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Published: Friday, July 5, 2013, 12:01 a.m.

Storm's Bird staying positive

Although out for the season, she is helping her team however she can while staying focused on getting healthy

  • Seattle Storm guard Sue Bird (right) applauds from the bench during a WNBA game against the New York Liberty last week in Seattle. Bird is out for the...

    Associated Press

    Seattle Storm guard Sue Bird (right) applauds from the bench during a WNBA game against the New York Liberty last week in Seattle. Bird is out for the season while recovering from knee surgery and is finding it hard to just sit and watch.

SEATTLE -- It has been a long time since Seattle Storm point guard Sue Bird has experienced anything like what she is going through this season.
Not since missing most of her freshman year at the University of Connecticut more than 13 years ago has Bird missed significant playing time because of an injury. But surgery to remove a cyst from her left knee has benched her the entire 2013 WNBA season.
"When I think back to (my freshman year), that was probably a turning point for me," Bird said. "Even though I was only 18 or 19 years old, it was probably a turning point for me because I just got to sit and learn. I don't know if that is going to be the same result as this, but I guess there is always room to learn a little bit."
Without Bird and center Lauren Jackson, who also is out for the season while recovering from hamstring surgery, the Storm are off to a 5-6 start. They most recently defeated Chicago on Tuesday and aren't exactly reeling in the absence of their two biggest stars the way some might have expected.
Still, it hasn't been easy for either the Storm or for Bird, a veteran guard just trying to make the best of a bad situation and help her team in any way she can.
"When you're not playing all you can really do is just try to be positive and be someone that cheers their teammates on," Bird said. "I do try to say things, just now and then, in people's ears. I'm not going to try to be a coach or anything like that, but if I do see something, I feel comfortable enough with everybody to say it."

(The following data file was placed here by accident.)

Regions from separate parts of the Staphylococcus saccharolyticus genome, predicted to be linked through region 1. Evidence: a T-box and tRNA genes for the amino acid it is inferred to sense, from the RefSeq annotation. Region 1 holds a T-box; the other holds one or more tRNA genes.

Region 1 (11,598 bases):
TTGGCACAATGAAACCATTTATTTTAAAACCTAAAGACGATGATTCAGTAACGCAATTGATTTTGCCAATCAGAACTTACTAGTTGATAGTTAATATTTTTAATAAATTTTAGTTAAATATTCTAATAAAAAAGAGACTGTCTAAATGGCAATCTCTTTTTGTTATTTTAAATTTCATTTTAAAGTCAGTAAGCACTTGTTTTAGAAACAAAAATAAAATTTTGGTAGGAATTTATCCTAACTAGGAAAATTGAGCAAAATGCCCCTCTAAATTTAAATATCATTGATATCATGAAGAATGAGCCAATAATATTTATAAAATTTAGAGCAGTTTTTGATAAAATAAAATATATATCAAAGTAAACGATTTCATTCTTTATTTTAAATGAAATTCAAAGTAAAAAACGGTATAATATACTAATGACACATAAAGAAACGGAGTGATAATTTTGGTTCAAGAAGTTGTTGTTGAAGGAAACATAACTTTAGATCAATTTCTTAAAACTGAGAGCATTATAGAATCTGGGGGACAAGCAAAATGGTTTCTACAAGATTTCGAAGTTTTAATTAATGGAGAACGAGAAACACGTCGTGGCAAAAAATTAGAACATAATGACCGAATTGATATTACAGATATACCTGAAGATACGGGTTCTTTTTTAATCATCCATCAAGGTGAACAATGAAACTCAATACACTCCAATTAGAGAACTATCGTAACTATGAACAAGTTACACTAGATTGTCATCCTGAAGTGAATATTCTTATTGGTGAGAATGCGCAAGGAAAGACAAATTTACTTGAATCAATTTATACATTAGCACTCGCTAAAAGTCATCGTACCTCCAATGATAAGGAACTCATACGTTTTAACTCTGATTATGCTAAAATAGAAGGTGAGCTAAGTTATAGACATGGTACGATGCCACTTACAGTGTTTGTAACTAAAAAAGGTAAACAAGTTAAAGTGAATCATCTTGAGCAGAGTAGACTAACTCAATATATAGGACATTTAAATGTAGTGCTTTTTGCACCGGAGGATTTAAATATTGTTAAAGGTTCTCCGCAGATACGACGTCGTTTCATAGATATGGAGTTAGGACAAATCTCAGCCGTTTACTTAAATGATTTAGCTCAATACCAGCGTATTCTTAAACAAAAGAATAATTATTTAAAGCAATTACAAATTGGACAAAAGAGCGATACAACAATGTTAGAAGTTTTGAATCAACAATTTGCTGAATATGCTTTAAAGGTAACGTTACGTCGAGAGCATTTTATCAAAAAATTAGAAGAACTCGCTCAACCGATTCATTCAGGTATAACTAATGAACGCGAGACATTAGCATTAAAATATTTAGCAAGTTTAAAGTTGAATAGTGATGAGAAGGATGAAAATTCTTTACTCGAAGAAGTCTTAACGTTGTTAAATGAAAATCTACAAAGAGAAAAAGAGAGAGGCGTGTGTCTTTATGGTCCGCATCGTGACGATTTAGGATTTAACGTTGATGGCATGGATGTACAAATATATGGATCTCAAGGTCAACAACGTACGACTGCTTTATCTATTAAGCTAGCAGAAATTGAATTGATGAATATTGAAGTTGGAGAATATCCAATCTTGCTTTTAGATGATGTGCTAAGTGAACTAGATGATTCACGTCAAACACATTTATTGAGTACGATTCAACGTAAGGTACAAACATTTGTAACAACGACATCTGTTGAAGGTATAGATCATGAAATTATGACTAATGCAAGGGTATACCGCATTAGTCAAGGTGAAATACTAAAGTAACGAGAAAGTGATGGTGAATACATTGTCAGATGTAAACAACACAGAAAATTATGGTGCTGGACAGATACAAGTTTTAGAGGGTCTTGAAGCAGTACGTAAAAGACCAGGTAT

Bird had her surgery May 9. It went well and she is right on schedule in her recovery, which was slated to take six months.
Her rehabilitation began in Connecticut before rejoining the team on the bench for a June 16 road game against the Connecticut Sun. She flew back to Seattle with the team the following day and has been with the Storm ever since.
Watching from the bench when she aches to play is "not fun, but I'm definitely not a person who dwells on the negative," Bird said. "At my age, I'm just trying to see the positives, which is resting my body and getting it healthy for what could be the next three, four or five years of my career. Had I not done this, who knows what would have happened."
Having Bird on the bench during games, at practices and in meetings is a plus, Storm head coach Brian Agler said. But "her main role right now is to get healthy," he added.
"That's what she spends the majority of her time on. She's in practice every day and she's in our meetings, but her main objective is to get healthy," he said. "That's the most important thing for her right now."
Bird has had several surgeries over the course of her career and said the latest obstacle had to be taken care of to preserve the longevity of her career.
"I'm definitely no spring chicken these days," she said. "I'm getting older and my body is a measure of that in a lot of ways. It was a situation where the decision wasn't mine and I just have to make the best of it. What I mean by that is being able to comeback for the next couple years and not have to worry about this particular knee situation."
Jackson announced her decision to forego the 2013 season before Bird, but the point guard said Jackson's decision did not have any impact on her decision to have surgery now.
"(My decision) was purely based on doctors' opinions, which can be frustrating because it's completely out of your control," Bird said. "But at the same time, it made my decision for me, so I never had to sit down and think about pros and cons. It was just, 'hey, you need to have surgery.' And when a doctor tells you that, you can't really argue."
Bird said she expected the Storm to play with intensity and to be sharp on the defensive side of the ball, but so far the offense has impressed her more than anything.
The team is averaging 72.1 points per game, shooting 42.3 percent from the field and has four players averaging double figures in scoring.
"I've really been impressed with our offense, with the amount of points we've been scoring and just the fact that we are really a tough-minded team," Bird said.
This is the first time under Agler that the Storm have started a season without both Bird and Jackson. But even without his two superstars, Agler and the team remain focused on getting back to the postseason for a 10th consecutive season.
"It's different, obviously," Agler said. "They have been staples here and they are a big part of our team, but we had a chance to sign some other people and now we've got to work hard every day to get better and our goals haven't changed in regard to making the playoffs.
"I think we've competed well. I think we are still learning a lot about our team, what our strengths and weaknesses are. That being said, we are still evolving."Aaron Lommers covers the Seattle Storm for The Herald. Follow him on twitter @aaronlommers and contact him at alommers@heraldnet.com.
Story tags » Seattle Storm

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